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The Magic Cafe Forum Index » » The October 2004 entrée: David Parr » » Take a Letter . . . » » TOPIC IS LOCKED (0 Likes) Printer Friendly Version

David Parr
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Speculative Fiction, Part Two:

You are given the opportunity to send letters to three of your magical influences, past or present, living or dead, thanking them for the education and inspiration they have provided you. To which three magicians do you post a letter and what did you learn from each of them?
Jonathan P.
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Belgium
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I am not at ease in those "choice exercises" (like "what would you bring on this famous desert island?" or "which three..?") but I can think of three magicians who taught me three very diffrent and important things. They ere not THE three, but they are three who made me progress.

First, I'd thank Bob Alan (a Belgian magician, as I am) who taught me A LOT. But, more than just tricks and techniques, he taught me the importance of a good magical culture. The knowledge of books and magical past as a tool to understand and analyse and design the best way to achieve the best effect. In, brief, studying what does exist in order to avoid pitfalls and to help creating what does not exist yet.

Second, I think I'd thank Dominique Duvivier since he helped me (while I was beginning) to organize my work. I told him when we met that I was a bit lost in all the information (tricks, techniques) that I was learning from books and videotapes. I was looking for a direction-line for my magic to "grow". He gave me one. (It was a "Duvivier's one", which I progressively quit, but that's another question.)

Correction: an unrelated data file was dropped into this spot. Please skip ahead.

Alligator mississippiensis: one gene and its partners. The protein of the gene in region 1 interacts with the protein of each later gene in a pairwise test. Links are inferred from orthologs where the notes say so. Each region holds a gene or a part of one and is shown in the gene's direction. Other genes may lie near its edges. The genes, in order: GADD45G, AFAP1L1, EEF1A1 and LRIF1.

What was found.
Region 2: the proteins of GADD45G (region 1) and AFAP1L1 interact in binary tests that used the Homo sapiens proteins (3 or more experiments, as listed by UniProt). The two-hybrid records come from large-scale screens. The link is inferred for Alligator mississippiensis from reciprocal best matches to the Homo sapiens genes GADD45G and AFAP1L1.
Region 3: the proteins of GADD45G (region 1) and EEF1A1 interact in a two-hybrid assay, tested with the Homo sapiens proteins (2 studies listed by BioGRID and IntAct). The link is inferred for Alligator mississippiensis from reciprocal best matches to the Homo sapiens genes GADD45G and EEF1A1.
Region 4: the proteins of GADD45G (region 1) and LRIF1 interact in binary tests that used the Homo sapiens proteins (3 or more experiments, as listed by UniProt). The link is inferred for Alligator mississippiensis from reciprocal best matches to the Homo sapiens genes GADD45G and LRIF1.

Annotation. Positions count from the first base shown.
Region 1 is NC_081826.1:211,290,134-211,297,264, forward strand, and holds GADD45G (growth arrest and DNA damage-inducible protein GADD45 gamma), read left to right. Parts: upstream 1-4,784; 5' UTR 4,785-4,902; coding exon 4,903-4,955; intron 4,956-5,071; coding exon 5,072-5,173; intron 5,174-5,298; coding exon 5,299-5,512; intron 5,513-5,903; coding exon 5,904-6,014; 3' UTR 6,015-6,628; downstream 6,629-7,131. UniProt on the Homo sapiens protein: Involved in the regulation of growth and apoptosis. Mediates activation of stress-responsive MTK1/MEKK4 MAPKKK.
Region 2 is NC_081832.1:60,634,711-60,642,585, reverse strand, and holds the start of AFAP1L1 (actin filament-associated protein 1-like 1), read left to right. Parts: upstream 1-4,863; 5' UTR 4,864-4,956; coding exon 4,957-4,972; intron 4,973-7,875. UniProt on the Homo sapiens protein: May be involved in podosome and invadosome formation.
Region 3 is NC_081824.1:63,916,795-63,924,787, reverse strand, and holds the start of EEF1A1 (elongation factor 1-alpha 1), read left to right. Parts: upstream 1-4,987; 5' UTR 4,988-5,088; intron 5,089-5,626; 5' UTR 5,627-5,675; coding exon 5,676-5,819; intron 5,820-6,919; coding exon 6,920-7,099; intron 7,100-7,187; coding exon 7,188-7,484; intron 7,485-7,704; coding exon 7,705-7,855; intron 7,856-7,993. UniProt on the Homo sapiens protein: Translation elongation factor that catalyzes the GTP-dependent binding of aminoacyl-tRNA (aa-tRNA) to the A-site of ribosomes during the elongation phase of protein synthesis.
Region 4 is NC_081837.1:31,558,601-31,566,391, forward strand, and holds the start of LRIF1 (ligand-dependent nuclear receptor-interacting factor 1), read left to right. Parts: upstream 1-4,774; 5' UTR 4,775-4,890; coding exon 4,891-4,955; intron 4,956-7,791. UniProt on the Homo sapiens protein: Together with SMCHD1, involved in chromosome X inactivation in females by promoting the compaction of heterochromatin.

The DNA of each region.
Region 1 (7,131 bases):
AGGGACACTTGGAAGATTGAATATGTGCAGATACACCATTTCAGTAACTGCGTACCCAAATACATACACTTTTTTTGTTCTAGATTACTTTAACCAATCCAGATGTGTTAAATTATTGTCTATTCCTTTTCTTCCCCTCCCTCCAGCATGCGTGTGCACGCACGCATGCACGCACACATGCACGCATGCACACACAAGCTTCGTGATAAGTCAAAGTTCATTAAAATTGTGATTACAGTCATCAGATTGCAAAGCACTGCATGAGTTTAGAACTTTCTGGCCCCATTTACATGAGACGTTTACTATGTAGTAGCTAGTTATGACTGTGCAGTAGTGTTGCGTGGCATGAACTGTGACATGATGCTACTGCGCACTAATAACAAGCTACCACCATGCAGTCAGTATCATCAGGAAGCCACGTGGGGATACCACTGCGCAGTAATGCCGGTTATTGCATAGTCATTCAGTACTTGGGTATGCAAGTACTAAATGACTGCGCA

Third, another magician who made me make a big step forward is Greg Wilson. I am not sure about the "why". I think the most important thing he brought me is his character (persona). I am not a Greg Wilson's clone, neither find his character suitable for me, but his style and casualness changed my way of performing and opened me to a new approach of performance. And more, I performed (and still do) quite a lot of his published material. He is just great!

Well... thanks for the question!
Jonathan.
Bill Hallahan
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New Hampshire
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Maskelyn and Devant for defining magic as a fine art in their book, "Our Magic", which also is the basis for all subsequent magic theory. These men made me think about both why and how I perform magic. (Can I count them as one? If I can only pick one, I pick Neville Maskelyne).

Jean Eugene Robert-Houdin for defining the genre, and stressing the importance of knowledge outside of the performance art of magic. He also gave me lots of performance advice.

John Northern Hillard for authoring much of “Greater Magic”, which is still one of the greatest, fairly well attributed, magic compilations. He improved on Professor Hoffman in quality and set the stage for future magician-authors like Tarbell. I've learned countless ideas from many magicians from "Greater Magic."